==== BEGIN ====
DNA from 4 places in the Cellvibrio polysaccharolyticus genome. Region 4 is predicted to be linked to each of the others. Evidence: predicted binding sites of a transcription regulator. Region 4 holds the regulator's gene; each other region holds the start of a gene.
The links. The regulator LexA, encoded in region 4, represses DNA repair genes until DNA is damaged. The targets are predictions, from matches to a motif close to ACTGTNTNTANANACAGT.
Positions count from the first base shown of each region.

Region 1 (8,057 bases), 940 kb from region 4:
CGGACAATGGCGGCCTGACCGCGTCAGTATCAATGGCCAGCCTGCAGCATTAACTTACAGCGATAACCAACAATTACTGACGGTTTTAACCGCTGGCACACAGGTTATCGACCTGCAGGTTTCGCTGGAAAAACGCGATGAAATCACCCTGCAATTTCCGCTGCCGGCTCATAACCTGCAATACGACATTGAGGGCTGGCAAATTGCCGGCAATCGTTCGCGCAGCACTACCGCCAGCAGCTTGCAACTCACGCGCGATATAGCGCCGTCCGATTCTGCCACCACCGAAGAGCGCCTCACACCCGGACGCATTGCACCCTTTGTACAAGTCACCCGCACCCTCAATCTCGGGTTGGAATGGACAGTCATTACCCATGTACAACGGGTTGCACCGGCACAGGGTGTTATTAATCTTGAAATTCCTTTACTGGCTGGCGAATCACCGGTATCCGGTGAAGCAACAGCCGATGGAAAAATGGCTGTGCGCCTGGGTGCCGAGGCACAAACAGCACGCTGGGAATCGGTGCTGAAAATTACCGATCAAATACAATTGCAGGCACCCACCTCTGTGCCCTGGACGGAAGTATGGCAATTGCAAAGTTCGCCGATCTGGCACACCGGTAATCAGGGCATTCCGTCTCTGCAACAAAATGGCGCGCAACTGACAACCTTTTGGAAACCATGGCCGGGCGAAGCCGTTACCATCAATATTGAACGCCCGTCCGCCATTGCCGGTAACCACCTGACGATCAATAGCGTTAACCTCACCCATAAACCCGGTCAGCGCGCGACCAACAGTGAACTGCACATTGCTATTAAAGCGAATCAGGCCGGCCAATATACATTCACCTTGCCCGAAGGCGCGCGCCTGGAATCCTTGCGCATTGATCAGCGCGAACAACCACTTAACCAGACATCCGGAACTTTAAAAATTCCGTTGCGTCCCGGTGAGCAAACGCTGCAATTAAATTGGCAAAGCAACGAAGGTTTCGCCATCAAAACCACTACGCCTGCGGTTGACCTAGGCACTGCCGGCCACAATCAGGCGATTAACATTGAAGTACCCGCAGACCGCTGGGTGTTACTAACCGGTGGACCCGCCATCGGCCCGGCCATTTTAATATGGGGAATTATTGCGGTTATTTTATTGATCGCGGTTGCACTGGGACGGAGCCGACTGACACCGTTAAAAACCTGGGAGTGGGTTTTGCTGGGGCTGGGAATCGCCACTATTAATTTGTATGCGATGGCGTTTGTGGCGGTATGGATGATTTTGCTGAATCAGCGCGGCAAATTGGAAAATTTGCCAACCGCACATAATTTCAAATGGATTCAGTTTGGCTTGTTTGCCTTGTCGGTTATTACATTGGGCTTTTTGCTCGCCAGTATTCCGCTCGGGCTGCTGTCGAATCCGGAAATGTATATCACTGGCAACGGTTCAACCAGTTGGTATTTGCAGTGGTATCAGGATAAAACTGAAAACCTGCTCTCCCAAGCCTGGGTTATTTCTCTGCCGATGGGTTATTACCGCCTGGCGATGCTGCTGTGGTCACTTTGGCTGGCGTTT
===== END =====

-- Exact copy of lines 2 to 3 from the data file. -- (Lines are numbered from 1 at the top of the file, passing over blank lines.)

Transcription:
The links. The regulator LexA, encoded in region 4, represses DNA repair genes until DNA is damaged. The targets are predictions, from matches to a motif close to ACTGTNTNTANANACAGT.
Positions count from the first base shown of each region.